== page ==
Tony Gurr

Educational Literacy…for the 21st Century

In Classroom Teaching, Our Schools, Our Universities, Teacher Training, Uncategorized on 19/01/2012 at 2:53 pm

So, there I am in Cambridge…and I can’t get to sleep. What to do?


Well, actually it’s more like “draft-blog” because I realise I do not have my “image portfolio” with me – a “naked post” I cannot do!

I’m back home (for 6 hours) and can now “dress” this post…

When I first started blogging, I came across a great little bit of advice: 

Thinking back over my last few posts (all written for teacher trainers…or those thinking of taking the leap), I was quite pleased to see how many people “felt” me.

An issue is, however, that right now my inbox overfloweth – and because blogging is also about the “social” so I thought I’d reply to a couple of questions that these posts seem to have raised:

1. Yes, I did “make up” (though I do prefer the lexical items ”co-create” or “coin”) the phrase Educational Literacy (EdL)…

2. No, there is no “research” to back up my “claims” (not that I thought I was making any, really)…

3. Yes, the “ideas” in a number of the posts are “different” – please see no. 1 above (I am “making this up” as I “blog along”…and I kinda like seeing how things “evolve”)!

But, come on…I did come up with a definition:

And, I took the time to come up with a neat 3-point “sound bite” to make it look “sexy“!

In a nutshell, the whole idea of Educational Literacy, at least for me, just makes “sense”and besides, all the “lists” I kept adding to were just getting too long.

For me, being a teacher is one of the best ways to “serve” othersserve the community, serve the future and, well, be “useful”. However, one cannot be useful as a teacher if you do not know your “stuff” – this is where Disciplinary Literacy comes in.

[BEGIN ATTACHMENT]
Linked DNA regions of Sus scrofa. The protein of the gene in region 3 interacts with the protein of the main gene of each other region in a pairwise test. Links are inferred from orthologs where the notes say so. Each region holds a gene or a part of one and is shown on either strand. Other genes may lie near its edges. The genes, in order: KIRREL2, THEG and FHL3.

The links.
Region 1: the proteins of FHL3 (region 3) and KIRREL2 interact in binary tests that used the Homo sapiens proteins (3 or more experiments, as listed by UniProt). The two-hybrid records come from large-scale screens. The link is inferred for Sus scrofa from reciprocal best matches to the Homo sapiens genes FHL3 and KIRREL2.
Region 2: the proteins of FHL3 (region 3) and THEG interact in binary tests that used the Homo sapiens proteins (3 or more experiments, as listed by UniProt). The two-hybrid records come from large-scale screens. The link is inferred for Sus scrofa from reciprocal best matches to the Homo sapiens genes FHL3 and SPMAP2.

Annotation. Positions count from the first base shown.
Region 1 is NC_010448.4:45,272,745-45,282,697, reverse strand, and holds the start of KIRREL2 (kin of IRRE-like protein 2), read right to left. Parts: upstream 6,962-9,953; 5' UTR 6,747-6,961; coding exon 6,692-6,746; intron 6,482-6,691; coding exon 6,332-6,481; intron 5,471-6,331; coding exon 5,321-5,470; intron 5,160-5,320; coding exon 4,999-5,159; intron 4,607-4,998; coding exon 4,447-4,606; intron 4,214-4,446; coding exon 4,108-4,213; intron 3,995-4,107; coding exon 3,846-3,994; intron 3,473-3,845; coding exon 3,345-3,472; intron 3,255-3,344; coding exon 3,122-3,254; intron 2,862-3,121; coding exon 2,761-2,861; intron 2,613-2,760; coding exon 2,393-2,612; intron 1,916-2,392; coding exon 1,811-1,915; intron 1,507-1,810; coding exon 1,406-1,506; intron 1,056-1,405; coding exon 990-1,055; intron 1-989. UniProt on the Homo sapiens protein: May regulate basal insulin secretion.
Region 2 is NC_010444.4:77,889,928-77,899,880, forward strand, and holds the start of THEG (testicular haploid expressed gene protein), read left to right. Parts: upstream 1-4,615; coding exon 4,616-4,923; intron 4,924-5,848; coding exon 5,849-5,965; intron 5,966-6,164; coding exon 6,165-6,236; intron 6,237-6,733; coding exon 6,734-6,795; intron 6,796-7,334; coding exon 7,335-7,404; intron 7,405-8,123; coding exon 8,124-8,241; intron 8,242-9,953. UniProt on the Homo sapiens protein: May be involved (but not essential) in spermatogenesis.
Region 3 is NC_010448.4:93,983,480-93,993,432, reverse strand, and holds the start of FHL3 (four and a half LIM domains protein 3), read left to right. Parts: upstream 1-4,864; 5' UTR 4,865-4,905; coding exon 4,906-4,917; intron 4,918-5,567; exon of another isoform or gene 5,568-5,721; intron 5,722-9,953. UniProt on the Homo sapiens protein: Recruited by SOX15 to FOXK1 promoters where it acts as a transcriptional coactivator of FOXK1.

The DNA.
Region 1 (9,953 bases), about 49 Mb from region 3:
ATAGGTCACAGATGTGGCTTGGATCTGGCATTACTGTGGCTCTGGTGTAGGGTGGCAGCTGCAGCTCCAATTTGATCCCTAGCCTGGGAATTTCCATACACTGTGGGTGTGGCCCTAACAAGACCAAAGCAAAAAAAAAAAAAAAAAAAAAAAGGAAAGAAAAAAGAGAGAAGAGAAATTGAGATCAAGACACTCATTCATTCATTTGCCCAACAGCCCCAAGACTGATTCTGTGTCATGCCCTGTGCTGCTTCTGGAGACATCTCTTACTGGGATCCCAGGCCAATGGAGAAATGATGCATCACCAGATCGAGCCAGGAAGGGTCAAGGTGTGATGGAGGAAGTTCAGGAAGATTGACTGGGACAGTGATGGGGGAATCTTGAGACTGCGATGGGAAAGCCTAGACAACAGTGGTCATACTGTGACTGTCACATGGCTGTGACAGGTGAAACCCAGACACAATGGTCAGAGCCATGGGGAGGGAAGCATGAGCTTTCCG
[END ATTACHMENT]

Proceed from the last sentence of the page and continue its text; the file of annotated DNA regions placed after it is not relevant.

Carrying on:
For example, we wouldn’t send someone into a maths class, if they could not add up, would we? In ELL contexts, it’s the same – but, we also have to remember:

Pedagogic Literacy is also kinda important – just as we we would not sign up a bunch of researchers for an academic project (if they had not been “trained” in allthingsresearch), we would not send a PhD into a classroom full of undergraduates if they didn’t have a clue about “teaching” – would we?

OK – bad example!

All “teachers” need to also know stuff about teaching – they need to be able to “do” stuff with what they know about teaching – and, I may be pushing it here, they need to be able to get better at what they do with the stuff they know.

Do you feel me?

 The problem is, of course, that:

…and, as such, Learning Literacy  is perhaps a more critical literacy (and fluency) than that of the pedagogic variety.

LEARNing is about so much more “stuff” than just “being taught”:

…but, perhaps more than this, what is critical is that a teacher recognises that LEARNing has to take “centre” stage in any consideration of TEACHing Literacy – after all:

…and, I’m guessing you can all “add” a few things to this “list”!